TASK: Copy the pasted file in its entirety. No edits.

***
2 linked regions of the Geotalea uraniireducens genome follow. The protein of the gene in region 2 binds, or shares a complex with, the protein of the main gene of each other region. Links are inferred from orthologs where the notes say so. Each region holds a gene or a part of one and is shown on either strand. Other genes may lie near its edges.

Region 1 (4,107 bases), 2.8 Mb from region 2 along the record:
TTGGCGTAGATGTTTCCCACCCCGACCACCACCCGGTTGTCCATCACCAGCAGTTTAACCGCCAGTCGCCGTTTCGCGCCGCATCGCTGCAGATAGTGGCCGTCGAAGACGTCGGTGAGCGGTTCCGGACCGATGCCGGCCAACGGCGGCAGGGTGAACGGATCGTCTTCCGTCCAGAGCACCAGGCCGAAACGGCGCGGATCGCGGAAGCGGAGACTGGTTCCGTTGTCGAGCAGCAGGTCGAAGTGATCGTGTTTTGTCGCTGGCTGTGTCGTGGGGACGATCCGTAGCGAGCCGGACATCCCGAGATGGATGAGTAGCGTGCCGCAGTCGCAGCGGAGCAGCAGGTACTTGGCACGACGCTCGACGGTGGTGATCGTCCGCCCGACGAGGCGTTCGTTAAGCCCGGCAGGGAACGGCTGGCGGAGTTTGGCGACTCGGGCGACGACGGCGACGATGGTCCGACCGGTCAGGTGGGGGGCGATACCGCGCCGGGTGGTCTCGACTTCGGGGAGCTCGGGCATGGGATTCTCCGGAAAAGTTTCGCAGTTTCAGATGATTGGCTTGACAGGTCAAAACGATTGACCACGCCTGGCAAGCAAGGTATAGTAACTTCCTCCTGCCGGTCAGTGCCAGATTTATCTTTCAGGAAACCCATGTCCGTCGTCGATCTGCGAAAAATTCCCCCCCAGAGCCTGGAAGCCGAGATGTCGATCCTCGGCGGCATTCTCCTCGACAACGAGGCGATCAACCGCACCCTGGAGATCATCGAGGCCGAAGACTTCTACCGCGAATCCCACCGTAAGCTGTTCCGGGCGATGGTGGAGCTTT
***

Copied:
2 linked regions of the Geotalea uraniireducens genome follow. The protein of the gene in region 2 binds, or shares a complex with, the protein of the main gene of each other region. Links are inferred from orthologs where the notes say so. Each region holds a gene or a part of one and is shown on either strand. Other genes may lie near its edges.

Region 1 (4,107 bases), 2.8 Mb from region 2 along the record:
TTGGCGTAGATGTTTCCCACCCCGACCACCACCCGGTTGTCCATCACCAGCAGTTTAACCGCCAGTCGCCGTTTCGCGCCGCATCGCTGCAGATAGTGGCCGTCGAAGACGTCGGTGAGCGGTTCCGGACCGATGCCGGCCAACGGCGGCAGGGTGAACGGATCGTCTTCCGTCCAGAGCACCAGGCCGAAACGGCGCGGATCGCGGAAGCGGAGACTGGTTCCGTTGTCGAGCAGCAGGTCGAAGTGATCGTGTTTTGTCGCTGGCTGTGTCGTGGGGACGATCCGTAGCGAGCCGGACATCCCGAGATGGATGAGTAGCGTGCCGCAGTCGCAGCGGAGCAGCAGGTACTTGGCACGACGCTCGACGGTGGTGATCGTCCGCCCGACGAGGCGTTCGTTAAGCCCGGCAGGGAACGGCTGGCGGAGTTTGGCGACTCGGGCGACGACGGCGACGATGGTCCGACCGGTCAGGTGGGGGGCGATACCGCGCCGGGTGGTCTCGACTTCGGGGAGCTCGGGCATGGGATTCTCCGGAAAAGTTTCGCAGTTTCAGATGATTGGCTTGACAGGTCAAAACGATTGACCACGCCTGGCAAGCAAGGTATAGTAACTTCCTCCTGCCGGTCAGTGCCAGATTTATCTTTCAGGAAACCCATGTCCGTCGTCGATCTGCGAAAAATTCCCCCCCAGAGCCTGGAAGCCGAGATGTCGATCCTCGGCGGCATTCTCCTCGACAACGAGGCGATCAACCGCACCCTGGAGATCATCGAGGCCGAAGACTTCTACCGCGAATCCCACCGTAAGCTGTTCCGGGCGATGGTGGAGCTTT